How Fairness Develops in Kids Around the World

Posted on November 23, 2015

Photo source: Flickr

You're sitting at a table with a friend and a stranger offers you some candy. Hooray! Who doesn't like candy? But wait! You're not getting the same amounts. One of you gets four delicious pieces, and the other gets a measly one. Does that feel unfair? Do you bristle? Do you forfeit your candy and your friend’s candy, because they’re unevenly distributed?

For decades, psychologists have argued that the answers depend on how old you are, and whether you're the one with the bigger or smaller share. Adults seem to reject inequality of any form, and will pay a personal cost to avoid it even if they stand to get a bigger slice of the pie. Children are more nuanced.

With the help of several other anthropologists, McAuliffe and Blake studied 866 children, aged 4 to 15, from the U.S., Canada, India, Mexico, Peru, Senegal, and Uganda. In every case, the kids were paired with a peer who got either less candy or more. If they accepted the allocations, both got their treats. If they rejected, neither received anything.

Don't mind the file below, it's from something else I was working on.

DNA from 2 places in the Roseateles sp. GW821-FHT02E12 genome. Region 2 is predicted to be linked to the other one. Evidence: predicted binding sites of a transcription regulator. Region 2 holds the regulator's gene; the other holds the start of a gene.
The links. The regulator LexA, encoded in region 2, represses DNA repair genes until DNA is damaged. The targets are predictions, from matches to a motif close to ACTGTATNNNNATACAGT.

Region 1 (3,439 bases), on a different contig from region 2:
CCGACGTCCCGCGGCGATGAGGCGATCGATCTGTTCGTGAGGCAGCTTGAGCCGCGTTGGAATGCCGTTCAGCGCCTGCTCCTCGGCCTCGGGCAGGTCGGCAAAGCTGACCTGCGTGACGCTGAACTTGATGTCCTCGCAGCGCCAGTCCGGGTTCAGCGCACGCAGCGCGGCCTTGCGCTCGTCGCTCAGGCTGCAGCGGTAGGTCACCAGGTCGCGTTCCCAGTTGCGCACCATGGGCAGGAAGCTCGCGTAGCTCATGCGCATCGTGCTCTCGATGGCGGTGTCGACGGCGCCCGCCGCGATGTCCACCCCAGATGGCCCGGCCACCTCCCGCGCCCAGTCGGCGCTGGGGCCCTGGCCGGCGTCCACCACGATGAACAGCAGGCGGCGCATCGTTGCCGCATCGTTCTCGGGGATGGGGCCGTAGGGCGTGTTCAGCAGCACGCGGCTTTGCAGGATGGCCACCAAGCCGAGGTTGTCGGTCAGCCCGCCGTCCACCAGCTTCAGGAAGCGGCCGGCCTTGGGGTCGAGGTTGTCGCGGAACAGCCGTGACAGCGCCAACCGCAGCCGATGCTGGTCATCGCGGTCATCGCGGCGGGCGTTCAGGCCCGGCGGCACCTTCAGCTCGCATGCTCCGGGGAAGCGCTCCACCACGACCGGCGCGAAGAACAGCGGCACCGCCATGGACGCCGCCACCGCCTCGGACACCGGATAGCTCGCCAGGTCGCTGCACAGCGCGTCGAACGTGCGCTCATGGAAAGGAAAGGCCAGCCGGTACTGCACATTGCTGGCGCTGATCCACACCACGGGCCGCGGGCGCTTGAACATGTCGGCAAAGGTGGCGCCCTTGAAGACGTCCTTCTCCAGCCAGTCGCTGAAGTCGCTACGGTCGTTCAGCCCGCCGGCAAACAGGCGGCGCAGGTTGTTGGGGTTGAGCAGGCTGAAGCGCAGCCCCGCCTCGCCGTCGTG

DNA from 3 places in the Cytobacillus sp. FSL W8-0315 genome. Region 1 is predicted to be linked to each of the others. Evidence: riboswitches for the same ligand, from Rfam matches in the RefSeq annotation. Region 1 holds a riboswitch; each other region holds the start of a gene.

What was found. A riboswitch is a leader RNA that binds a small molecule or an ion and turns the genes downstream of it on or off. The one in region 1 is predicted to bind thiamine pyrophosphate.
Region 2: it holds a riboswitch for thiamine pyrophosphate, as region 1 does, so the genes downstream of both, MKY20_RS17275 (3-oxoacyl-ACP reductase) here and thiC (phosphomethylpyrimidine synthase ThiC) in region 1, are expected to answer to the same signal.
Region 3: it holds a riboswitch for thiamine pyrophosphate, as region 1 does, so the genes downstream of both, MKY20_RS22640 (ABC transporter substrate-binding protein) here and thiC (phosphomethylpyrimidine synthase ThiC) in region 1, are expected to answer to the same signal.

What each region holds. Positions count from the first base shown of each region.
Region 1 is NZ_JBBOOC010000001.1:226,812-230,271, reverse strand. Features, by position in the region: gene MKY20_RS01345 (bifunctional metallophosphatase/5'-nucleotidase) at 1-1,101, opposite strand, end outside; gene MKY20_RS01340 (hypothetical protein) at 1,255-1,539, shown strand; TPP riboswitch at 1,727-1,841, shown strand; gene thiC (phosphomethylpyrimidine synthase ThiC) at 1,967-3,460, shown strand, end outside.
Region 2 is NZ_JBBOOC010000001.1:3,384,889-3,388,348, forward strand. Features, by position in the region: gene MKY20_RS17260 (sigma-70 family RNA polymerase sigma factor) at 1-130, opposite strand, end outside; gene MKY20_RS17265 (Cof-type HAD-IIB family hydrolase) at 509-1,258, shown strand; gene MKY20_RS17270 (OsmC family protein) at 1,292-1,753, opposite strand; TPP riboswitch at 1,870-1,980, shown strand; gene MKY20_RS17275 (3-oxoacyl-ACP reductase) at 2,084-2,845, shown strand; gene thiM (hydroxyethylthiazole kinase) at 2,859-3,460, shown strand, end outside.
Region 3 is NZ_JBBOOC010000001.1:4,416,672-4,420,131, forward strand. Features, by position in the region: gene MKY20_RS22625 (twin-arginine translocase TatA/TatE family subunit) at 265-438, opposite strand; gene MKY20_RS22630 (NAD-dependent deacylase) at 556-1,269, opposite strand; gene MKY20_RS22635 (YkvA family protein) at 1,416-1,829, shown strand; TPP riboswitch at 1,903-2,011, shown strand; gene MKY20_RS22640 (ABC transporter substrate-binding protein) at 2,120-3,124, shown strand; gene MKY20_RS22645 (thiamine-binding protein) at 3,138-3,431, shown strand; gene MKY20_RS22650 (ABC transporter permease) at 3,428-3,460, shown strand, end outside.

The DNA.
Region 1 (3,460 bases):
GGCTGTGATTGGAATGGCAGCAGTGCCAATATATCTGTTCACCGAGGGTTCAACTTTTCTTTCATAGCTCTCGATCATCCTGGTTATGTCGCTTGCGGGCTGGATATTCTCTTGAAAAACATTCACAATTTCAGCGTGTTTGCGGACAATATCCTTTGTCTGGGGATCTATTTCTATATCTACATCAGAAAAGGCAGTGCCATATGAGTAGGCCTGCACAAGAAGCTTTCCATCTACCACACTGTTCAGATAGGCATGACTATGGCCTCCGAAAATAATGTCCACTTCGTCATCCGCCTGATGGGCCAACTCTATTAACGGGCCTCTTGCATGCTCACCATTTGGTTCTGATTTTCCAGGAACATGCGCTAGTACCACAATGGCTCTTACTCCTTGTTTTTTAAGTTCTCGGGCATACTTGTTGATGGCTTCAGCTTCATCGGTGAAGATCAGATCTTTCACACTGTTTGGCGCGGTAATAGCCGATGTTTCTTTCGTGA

All the kids were prepared to sacrifice their rewards to stop their peers from getting more than them. Even though some kids came from small villages and others lived in a big city, they all showed the same aversion. “This is something that’s foundationally human and might be even more deeply rooted in our history as primates,” says McAuliffe.

Despite this universality, the team also found some interesting variations. For example, by 4 to 6 years of age, kids in the U.S. and Canada were already balking at receiving less, but the Mexican children only did so by 10 years. Is that because those children take longer to develop a sense of fairness, or understand fairness in a different way?

Blake and McAuliffe think not. They suggest that our dislike of receiving less stems not from some abstract consideration of fairness, but from a desire to keep a competitive edge, relative to our peers. “It's better for me if both of us have nothing than for you to have way more than me,” explains Blake.

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Category(s):Child Development, Values Clarification

Source material from The Atlantic

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